The Top Ten Call Centre Problems
Call centres are at the front line of customer service. But many things can stand in the way of optimum service provision.
So, what are the biggest problems facing call centres today? And crucially, how can they be overcome? In a two-part series Alex Coxon investigates.
1. Agent absenteeism
According to benchmarking firm Dimension Data, the average annual absence rate in contact centres across the globe is 11%. To the layperson, this might not seem particularly high. But the stark reality is that a 100-seat contact centre with 11% absenteeism will only have an average of 89 seats occupied at any one time.
Unsurprisingly, a shortfall of this magnitude can have a huge impact on quality of service. Because there are fewer staff available to handle customer interactions, wait queues tend to increase and agents are put under pressure to spend less time on each call. Over extended periods of time, absenteeism can impact on staff morale and may even foster similar behaviour in those left to ‘carry the can’.
2. Staff attrition
High staff turnover can, as outlined in the introduction to this article, negatively impact on call centre quality because every time a trained agent leaves, fewer are on hand to ensure an optimum level of service.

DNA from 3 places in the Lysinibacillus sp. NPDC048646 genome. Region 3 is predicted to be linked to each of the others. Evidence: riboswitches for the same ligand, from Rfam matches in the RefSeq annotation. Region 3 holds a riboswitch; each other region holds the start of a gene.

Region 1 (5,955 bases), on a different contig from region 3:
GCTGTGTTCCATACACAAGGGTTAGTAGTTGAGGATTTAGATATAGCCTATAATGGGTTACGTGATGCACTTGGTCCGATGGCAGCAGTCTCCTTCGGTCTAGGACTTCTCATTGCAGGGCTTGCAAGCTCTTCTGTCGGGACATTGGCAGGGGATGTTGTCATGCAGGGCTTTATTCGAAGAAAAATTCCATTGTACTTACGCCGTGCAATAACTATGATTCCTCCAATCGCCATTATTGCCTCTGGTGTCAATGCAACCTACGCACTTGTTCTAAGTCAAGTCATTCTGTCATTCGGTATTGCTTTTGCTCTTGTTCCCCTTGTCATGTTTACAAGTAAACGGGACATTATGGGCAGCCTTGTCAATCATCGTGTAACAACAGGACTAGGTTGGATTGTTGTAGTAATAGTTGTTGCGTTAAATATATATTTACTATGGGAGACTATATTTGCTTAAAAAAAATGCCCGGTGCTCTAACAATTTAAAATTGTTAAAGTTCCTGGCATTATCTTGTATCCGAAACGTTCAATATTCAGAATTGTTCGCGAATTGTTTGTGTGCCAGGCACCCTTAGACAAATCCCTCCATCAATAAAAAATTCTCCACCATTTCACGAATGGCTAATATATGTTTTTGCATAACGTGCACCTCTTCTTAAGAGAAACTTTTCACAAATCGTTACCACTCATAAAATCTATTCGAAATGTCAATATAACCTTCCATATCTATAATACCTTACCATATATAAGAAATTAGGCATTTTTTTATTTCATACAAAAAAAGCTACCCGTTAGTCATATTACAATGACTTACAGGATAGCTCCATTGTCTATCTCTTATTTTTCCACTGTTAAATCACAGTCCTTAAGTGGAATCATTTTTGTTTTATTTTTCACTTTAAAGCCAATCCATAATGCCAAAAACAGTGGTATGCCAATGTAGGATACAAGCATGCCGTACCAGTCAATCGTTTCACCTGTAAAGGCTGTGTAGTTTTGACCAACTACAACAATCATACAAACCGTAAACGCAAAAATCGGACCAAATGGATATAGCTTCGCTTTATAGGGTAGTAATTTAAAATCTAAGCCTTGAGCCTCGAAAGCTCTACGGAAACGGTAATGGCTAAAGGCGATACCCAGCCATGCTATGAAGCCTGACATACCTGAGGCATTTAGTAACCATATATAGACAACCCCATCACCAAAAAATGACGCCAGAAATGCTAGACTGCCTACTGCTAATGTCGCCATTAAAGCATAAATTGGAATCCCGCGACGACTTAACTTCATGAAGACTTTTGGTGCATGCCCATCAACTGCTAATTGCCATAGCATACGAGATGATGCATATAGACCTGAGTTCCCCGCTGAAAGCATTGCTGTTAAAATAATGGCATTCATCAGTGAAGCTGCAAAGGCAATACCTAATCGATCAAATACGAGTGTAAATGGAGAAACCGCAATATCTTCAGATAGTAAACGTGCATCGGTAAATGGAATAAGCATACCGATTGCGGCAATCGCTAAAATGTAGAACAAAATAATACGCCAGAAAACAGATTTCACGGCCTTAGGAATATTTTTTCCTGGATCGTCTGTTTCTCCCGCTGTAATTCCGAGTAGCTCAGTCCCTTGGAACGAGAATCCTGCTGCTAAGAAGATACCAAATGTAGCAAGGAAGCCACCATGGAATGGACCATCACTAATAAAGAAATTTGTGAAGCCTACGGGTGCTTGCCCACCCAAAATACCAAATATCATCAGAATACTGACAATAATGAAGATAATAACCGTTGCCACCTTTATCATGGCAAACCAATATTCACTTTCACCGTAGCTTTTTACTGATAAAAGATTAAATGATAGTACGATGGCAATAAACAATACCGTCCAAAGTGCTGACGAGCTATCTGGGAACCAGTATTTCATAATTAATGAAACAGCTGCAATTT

In addition to this, there are heavy costs associated with recruiting, hiring, training and developing new staff – not to mention the costs associated with the dip in productivity that is inevitable as new recruits battle to get up to speed.
3. Agent engagement
At one extreme, call centre work can be monotonous due to the highly repetitive nature of the job; at the other, it can be stressful, thanks to the seemingly impossible targets and strictures that some organisations place upon their staff.
In both instances, call centres run the risk of their agents losing enthusiasm and becoming demoralised, which in turn can lead to absenteeism and ultimately attrition.
4. Flat structures
Research from Dimension Data shows that the volume of call centres planning to up-skill their agents increases year on year. However, less than a third actually define a career development path for any of their staff.
The problem, in essence, is that call centres are inherently flat structures. Career prospects are often limited – a situation that has become more acute since the start of the recession in 2008.
The impact is clear: organisations risk losing their best people if they cannot provide adequate career opportunities. Talented staff might also become demotivated and stop working to the same high standards they achieved previously.
5. Mandatory cost-cutting
Tight budgets have been a perennial problem for call centres, thanks to the high costs associated with staffing them. However, the issue has burgeoned in recent years against a backdrop of global recession. In many cases, senior executives no longer regard call centre efficiency savings as a ‘nice to have’; instead, they are demanding them as standard.
This is particularly relevant to public sector call centres, which are often now being asked to slash their budgets by 25 per cent, in line with central government targets.
6. Poor first-call-resolution rates